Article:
VSCode is the most popular text editor in the world.
That’s a remarkable stat on its own, but even more so when you consider how new it is: the first release was in April 2015.
Ali Spittel’s collection of her favorite VSCode extensions and themes.
Elad Ossadon covers the extensions you need to have to work as a front-end developer in VSCode.
Caleb Porzio’s favorite extensions, settings, and special “zen” mode for minimalist developers.
A collection of useful extensions, with a focus on text editing improvements and reducing repetitive motions and actions with templating extensions.
James Quick covers custom themes, fonts, extensions, settings, and keyboard shortcuts in his popular VSCode intro.
The uber-popular Fireship YouTube channel takes a look at ten tips for increasing your VSCode productivity and happiness.
Richard Bagshaw covers a great way to use VSCode: Vim keyboard bindings. He walks through how to install a Vim extension, set up your key bindings, and best practices for making the switch to Vim shortcuts in your day-to-day work.
If you work in GitHub, read Reddit, or write code-adjacent prose in anyway, you probably have some familiarity with Markdown. This video covers the basics of some great Markdown tooling for VSCode, showing how you can lint, spell-check, build templates, and preview your Markdown content directly in VSCode.
Joe Previte’s excellent $10 course has 100+ exercises for learning how to use Vim inside of VSCode.
Ahmad Awais’s comprehensive (5 hours!) course on getting up and running with VSCode, including specific sections on web development, working with Git and GitHub, Markdown, and Ahmad’s favorite extensions. This course is on sale pretty frequently, so keep an eye out 👀
Caleb Porzio’s course on VSCode isn’t focused on exploring every single feature of the editor; instead, it’s about zooming in on the important things for developers: extensions, keyboard-based navigation, and a particular focus on building a better development experience for PHP developers.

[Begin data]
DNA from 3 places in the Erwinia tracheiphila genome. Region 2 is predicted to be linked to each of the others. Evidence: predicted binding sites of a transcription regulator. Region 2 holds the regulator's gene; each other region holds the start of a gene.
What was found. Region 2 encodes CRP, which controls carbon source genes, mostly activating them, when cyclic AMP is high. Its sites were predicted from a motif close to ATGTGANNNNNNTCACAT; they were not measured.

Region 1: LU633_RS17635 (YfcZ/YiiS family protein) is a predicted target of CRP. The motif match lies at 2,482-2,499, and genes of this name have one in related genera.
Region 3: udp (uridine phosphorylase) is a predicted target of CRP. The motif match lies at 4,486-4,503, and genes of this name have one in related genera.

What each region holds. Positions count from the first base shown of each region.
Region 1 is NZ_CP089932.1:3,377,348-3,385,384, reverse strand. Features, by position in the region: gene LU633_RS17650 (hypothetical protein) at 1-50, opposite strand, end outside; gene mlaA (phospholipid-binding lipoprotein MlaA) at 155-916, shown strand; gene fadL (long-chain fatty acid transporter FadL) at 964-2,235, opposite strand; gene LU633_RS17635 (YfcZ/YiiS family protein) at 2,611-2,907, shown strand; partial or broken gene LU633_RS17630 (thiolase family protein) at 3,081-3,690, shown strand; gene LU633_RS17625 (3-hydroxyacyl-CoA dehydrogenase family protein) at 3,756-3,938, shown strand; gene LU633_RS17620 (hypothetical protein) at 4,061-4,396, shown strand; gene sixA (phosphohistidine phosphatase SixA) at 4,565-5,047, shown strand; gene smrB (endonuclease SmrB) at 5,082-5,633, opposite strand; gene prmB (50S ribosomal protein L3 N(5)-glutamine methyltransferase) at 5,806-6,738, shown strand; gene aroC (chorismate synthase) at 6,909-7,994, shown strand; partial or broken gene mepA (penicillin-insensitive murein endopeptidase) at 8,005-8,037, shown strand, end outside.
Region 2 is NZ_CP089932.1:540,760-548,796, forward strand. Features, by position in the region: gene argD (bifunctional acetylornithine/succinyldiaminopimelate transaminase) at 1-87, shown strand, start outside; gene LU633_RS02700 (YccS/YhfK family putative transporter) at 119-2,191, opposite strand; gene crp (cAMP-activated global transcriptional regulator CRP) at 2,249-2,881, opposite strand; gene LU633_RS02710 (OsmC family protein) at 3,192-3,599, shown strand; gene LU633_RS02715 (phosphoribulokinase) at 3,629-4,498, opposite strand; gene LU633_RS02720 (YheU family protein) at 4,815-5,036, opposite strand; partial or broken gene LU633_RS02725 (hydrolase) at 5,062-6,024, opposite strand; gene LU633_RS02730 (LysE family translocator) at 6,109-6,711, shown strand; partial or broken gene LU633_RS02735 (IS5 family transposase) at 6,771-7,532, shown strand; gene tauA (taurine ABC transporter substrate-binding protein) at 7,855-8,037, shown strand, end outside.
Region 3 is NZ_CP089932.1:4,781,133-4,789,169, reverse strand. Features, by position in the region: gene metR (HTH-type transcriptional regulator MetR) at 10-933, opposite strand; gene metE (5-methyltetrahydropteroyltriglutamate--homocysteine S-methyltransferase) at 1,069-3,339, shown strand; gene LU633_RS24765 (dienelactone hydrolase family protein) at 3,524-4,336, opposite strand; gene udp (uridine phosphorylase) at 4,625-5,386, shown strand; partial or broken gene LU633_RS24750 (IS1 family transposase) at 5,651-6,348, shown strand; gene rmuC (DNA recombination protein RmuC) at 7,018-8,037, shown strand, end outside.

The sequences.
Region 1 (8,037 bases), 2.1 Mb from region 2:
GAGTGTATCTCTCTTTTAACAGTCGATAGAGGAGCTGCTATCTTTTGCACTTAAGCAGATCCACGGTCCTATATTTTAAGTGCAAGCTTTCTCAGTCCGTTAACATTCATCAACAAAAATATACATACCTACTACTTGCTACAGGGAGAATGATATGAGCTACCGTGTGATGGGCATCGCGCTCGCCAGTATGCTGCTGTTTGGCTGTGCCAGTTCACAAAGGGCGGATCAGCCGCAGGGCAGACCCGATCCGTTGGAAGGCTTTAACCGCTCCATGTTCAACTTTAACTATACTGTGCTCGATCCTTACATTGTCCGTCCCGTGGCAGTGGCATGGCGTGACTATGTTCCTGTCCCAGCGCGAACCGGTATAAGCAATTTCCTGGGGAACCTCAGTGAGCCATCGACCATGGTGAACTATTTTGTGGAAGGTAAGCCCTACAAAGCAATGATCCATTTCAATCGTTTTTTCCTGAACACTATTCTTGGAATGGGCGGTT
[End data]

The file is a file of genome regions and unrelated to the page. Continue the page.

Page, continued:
VSCode is open-source, but it’s also changing the way that other text editors think and work with the underlying code they show to users. The VSCode Language Server is a spec that has allowed developers to build support for languages into VSCode with first-party support, and it’s even been the inspiration for new features in older editors like Vim and Emacs. Check out more about how it works!
Want to know how VSCode works under the hood? C#Corner’s overview of the architecture of VSCode covers all the pieces of the open-source codebase and how they fit together. As you might expect, VSCode wouldn’t be possible without a ton of incredible underlying open-source tooling: this article teaches you what those things are.
There’s a lot of underlying primitives in VSCode that aren’t as well-known, but provide great support for working in a codebase for an extended period of time. Stefan Metodiev’s guide to setting up VSCode workspaces, tasks, and snippets is a great way to build a more IDE-like experience for your projects inside of VSCode.